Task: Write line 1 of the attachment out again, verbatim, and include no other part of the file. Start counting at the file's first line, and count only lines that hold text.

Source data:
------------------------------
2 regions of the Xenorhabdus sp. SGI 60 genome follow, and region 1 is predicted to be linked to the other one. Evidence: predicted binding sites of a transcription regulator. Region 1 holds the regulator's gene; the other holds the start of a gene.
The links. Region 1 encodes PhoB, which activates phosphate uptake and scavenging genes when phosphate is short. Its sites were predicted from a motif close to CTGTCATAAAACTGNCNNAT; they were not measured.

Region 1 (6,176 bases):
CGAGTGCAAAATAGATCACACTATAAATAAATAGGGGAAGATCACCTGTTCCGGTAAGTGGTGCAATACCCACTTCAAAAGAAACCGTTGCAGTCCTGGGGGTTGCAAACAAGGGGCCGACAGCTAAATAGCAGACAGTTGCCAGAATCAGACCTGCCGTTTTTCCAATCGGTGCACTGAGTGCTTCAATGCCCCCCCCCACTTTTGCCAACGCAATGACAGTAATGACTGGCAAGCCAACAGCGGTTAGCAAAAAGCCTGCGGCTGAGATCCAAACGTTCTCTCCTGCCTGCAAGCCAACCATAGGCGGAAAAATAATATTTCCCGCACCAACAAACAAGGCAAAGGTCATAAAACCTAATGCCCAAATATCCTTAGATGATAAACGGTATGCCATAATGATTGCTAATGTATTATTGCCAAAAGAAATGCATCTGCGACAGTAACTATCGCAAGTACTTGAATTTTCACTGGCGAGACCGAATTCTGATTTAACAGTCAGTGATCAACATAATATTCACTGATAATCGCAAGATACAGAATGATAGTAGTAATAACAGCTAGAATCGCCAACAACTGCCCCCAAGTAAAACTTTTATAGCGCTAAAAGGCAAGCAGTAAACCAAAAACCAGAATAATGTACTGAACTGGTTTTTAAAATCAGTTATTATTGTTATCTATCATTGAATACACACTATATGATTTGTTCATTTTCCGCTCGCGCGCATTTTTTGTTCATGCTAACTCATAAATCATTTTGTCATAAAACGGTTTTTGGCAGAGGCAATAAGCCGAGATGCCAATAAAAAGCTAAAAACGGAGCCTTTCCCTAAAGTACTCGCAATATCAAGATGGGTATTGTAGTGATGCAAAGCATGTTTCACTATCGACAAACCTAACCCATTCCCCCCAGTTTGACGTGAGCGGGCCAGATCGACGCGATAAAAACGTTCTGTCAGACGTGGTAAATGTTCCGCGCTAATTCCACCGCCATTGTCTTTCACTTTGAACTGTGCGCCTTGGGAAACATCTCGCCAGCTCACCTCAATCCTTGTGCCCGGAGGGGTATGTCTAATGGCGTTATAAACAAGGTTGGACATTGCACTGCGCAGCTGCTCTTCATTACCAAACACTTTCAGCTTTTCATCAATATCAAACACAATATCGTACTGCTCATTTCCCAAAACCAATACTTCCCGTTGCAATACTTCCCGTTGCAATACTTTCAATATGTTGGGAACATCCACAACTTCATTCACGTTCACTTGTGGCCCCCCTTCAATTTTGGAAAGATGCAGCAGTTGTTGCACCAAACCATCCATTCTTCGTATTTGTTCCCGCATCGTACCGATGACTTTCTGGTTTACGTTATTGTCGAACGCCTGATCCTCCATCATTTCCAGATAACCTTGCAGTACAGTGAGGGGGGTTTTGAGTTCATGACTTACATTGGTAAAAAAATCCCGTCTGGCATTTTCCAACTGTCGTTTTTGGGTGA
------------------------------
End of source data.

2 regions of the Xenorhabdus sp. SGI 60 genome follow, and region 1 is predicted to be linked to the other one. Evidence: predicted binding sites of a transcription regulator. Region 1 holds the regulator's gene; the other holds the start of a gene.